Duplicative bodies will be abolished and Charter provisions will be updated to comply with state law and so forth.

I got a surprising nomination to the Charter Review Committee, and I tell you, this was not some "ol' boy network" hangover. I know I got chewed on by my appointing Council member, but I was there, and promise you that each of us used our individual judgement on every issue.

The San Angelo City Council took our recommendations, amended some, dropped one and put in another. At the end of the day, our members agreed to form an SPAC in support of that which is on the ballot. {Note here that was not in the article: I have since heard that former Mayor Dick Funk has declined to be an SPAC member. My apologies in advance if I mis-state his position, but it seems he actively supports the package, he just does not choose to join PACs}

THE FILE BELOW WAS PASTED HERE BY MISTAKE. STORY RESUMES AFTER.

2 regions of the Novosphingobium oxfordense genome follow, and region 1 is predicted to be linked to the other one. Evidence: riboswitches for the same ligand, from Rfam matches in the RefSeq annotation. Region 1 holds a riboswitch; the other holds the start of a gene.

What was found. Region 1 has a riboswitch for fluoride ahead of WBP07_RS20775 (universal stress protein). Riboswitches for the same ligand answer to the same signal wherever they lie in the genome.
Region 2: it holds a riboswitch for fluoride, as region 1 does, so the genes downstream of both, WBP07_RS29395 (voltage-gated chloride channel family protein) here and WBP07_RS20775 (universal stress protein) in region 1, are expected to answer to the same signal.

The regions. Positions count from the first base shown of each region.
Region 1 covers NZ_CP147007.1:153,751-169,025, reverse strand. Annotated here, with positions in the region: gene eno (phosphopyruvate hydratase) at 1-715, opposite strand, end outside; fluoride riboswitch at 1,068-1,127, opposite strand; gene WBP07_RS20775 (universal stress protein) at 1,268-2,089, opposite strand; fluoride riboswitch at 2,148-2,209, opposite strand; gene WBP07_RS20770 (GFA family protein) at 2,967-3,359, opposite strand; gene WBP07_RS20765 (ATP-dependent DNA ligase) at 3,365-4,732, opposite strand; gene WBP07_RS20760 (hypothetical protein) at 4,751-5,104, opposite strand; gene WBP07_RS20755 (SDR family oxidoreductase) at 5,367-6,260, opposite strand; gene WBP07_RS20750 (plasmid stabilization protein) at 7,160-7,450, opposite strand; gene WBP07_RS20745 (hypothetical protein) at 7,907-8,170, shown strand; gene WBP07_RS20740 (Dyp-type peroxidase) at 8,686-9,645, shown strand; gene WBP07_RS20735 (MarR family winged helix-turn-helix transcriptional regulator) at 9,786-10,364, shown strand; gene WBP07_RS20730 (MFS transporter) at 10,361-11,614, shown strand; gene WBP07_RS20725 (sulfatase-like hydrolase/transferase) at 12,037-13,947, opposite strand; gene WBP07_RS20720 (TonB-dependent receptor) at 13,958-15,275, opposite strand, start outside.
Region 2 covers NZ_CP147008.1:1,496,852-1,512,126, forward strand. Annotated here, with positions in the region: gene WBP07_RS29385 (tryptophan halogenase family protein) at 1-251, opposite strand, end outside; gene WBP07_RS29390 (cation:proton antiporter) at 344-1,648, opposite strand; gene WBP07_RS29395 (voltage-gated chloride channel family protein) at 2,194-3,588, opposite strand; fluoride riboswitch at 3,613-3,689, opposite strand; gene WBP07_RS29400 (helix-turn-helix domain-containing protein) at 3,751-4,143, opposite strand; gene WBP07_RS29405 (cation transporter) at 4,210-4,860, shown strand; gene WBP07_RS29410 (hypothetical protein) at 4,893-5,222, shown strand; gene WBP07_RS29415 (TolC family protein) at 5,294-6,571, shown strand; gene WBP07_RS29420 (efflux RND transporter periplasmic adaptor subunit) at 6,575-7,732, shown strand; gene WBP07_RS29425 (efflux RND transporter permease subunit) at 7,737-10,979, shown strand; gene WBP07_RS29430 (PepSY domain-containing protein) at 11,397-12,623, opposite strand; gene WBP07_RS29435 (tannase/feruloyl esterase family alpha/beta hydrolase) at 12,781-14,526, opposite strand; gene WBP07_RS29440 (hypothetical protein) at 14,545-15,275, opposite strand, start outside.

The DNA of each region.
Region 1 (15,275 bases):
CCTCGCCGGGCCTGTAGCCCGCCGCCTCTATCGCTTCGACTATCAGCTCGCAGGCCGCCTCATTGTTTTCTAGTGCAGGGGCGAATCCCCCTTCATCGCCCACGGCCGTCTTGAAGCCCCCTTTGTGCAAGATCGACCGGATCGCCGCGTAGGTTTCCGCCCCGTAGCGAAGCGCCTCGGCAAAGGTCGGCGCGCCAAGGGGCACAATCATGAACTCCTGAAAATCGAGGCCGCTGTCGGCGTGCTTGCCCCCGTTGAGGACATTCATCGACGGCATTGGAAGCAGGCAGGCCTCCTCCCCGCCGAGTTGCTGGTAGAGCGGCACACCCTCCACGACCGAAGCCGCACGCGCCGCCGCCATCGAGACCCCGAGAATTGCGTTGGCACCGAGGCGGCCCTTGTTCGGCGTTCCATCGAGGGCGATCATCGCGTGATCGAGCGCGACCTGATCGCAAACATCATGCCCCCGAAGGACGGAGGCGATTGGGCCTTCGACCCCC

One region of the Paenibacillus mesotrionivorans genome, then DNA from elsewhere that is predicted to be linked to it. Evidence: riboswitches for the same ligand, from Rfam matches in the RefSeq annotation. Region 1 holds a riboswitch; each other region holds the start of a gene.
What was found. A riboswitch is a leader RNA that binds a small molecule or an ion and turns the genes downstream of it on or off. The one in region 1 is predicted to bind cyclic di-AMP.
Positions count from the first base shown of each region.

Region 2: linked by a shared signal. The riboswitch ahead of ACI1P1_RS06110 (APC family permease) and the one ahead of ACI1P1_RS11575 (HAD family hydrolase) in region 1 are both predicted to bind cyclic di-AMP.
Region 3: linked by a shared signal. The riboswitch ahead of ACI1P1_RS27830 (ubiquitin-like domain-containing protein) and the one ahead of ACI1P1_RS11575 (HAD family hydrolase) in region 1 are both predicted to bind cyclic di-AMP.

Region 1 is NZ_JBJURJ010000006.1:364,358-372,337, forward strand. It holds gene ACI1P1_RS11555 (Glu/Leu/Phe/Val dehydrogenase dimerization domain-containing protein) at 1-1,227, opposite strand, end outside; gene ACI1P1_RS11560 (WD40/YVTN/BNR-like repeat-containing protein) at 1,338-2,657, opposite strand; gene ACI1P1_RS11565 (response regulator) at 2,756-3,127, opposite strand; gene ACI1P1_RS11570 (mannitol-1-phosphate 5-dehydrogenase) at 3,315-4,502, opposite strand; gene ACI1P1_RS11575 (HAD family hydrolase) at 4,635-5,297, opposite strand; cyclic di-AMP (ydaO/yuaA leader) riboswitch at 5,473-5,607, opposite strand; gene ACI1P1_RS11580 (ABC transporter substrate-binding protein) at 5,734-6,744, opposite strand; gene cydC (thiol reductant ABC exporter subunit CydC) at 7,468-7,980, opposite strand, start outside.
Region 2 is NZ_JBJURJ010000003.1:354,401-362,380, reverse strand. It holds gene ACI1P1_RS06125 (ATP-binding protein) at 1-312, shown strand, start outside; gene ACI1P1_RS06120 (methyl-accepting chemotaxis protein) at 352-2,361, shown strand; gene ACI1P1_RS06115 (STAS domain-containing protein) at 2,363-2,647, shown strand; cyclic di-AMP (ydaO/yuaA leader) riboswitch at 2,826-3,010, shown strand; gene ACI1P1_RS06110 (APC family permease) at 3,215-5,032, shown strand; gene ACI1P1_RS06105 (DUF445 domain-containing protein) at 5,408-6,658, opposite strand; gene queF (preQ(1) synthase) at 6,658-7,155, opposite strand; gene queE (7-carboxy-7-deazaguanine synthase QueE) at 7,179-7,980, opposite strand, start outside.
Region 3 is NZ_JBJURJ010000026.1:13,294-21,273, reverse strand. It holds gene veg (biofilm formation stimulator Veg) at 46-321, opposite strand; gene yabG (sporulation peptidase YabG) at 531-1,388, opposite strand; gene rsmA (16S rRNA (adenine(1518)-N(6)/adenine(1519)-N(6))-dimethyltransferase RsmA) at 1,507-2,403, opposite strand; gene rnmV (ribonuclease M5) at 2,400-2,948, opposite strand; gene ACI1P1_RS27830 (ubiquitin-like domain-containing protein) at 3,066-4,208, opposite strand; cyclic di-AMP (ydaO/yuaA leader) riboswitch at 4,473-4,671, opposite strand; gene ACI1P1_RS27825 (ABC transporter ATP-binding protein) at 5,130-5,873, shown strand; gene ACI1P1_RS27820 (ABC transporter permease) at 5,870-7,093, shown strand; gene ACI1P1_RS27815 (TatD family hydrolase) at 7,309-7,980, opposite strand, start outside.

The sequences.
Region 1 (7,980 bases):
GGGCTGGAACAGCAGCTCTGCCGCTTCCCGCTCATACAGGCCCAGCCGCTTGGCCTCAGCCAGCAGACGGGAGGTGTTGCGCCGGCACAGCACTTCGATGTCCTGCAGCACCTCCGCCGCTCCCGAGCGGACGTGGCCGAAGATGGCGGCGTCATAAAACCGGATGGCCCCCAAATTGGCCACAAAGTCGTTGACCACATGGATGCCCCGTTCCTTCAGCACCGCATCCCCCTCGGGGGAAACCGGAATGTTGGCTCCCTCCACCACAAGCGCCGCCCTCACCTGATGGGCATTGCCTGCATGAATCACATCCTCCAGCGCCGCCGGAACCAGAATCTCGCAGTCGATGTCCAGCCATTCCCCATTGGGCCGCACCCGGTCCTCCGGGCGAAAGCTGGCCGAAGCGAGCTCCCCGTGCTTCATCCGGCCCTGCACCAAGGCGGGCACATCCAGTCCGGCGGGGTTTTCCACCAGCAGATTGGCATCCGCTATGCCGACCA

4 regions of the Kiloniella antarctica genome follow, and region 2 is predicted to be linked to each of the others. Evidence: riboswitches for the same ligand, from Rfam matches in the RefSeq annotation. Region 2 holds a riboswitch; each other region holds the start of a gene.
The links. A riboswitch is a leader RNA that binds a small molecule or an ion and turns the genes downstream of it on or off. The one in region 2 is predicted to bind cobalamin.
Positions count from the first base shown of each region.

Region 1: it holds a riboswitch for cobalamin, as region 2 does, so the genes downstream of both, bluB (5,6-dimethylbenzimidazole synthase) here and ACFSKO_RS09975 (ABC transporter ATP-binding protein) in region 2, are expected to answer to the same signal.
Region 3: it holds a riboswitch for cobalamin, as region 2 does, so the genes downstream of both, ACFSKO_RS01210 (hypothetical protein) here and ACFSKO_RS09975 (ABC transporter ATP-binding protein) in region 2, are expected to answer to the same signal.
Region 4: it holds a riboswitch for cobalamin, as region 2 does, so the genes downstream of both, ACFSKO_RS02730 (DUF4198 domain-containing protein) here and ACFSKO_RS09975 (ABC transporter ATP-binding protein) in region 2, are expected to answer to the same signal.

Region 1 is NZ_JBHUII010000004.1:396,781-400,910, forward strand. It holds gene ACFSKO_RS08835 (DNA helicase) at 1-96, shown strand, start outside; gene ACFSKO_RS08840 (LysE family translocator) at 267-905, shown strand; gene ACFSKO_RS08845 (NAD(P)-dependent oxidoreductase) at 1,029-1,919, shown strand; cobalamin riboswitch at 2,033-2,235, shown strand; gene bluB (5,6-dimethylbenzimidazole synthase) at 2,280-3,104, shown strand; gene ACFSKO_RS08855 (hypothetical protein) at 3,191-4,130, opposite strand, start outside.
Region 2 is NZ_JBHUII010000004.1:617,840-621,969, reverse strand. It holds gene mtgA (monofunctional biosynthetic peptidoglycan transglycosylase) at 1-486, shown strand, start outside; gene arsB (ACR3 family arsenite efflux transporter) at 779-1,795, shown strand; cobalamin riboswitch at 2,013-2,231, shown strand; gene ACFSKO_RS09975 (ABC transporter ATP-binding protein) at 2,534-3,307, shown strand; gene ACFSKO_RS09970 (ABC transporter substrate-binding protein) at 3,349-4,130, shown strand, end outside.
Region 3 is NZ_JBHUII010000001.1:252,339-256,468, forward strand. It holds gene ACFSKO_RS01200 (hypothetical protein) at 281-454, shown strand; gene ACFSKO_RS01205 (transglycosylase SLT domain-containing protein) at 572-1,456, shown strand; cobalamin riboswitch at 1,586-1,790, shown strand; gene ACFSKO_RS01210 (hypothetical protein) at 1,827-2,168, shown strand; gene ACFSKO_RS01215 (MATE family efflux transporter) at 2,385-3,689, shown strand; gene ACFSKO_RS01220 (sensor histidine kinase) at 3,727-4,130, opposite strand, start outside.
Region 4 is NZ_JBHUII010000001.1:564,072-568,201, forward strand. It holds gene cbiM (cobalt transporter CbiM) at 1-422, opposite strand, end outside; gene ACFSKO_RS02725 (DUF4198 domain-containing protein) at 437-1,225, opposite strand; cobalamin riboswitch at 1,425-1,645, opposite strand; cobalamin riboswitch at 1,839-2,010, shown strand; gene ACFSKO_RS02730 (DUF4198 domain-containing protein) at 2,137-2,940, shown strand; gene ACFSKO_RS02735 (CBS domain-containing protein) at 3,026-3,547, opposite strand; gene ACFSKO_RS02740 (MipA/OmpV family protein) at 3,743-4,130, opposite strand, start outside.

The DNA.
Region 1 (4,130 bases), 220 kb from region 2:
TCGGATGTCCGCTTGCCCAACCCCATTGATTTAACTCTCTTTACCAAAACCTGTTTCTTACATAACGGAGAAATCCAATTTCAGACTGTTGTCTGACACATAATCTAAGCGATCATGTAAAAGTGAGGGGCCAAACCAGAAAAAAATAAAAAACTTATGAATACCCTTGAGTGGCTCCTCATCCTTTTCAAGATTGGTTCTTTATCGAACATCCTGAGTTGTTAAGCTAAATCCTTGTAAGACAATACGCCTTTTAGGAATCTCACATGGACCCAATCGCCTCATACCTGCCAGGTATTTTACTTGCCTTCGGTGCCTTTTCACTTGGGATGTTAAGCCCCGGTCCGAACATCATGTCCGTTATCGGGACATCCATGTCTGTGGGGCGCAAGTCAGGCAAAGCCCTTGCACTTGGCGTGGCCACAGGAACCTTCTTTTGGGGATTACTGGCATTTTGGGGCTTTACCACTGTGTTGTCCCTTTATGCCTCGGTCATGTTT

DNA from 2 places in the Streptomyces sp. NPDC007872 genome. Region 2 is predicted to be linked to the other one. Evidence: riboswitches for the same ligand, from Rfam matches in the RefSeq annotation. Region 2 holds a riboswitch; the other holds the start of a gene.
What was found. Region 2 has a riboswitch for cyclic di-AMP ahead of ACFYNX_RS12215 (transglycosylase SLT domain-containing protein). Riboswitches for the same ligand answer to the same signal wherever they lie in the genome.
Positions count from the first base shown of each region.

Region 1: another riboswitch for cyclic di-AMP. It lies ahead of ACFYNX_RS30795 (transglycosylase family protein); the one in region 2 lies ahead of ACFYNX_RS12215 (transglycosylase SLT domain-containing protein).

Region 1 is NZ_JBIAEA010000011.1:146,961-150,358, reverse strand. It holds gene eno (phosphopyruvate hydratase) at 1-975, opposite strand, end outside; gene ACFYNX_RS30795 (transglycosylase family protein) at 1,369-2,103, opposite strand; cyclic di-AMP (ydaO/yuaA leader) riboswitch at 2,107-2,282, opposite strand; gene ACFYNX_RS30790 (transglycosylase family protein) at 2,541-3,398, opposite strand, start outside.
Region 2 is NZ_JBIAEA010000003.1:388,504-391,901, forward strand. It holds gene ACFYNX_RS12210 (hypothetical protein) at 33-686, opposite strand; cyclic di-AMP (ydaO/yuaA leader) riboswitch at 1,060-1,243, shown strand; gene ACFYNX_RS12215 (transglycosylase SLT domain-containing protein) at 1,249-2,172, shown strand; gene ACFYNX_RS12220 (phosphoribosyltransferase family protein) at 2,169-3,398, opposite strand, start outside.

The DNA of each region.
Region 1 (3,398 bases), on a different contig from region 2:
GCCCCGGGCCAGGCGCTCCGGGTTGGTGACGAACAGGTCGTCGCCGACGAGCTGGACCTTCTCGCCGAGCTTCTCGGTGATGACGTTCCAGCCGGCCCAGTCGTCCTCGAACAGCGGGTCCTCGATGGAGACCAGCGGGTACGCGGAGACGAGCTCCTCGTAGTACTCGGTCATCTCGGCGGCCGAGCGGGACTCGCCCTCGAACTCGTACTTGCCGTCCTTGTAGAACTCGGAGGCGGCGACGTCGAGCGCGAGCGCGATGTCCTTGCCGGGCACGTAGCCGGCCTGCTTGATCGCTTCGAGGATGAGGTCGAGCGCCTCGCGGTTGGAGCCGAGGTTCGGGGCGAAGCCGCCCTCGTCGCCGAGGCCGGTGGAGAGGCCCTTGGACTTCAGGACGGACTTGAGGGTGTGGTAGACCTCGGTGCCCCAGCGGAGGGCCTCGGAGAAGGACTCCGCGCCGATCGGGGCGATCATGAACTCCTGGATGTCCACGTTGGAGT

We want to hear from the voters. Texas makes it absurdly easy to vote- by mail absentee voting, two weeks of early voting, including five hours one Sunday, and under a unique provision of Texas Election code, if you are an astronaut detained on the space station that day, you STILL get to vote!

Speaking of voting rights, the single most controversial item on the ballot will be the question of elected/appointed Police Chief. Our committee took this up reluctantly, but we were given a petition signed by a majority of serving officers, and we heard not a single dissenting voice from the Dept., including current candidates for the office.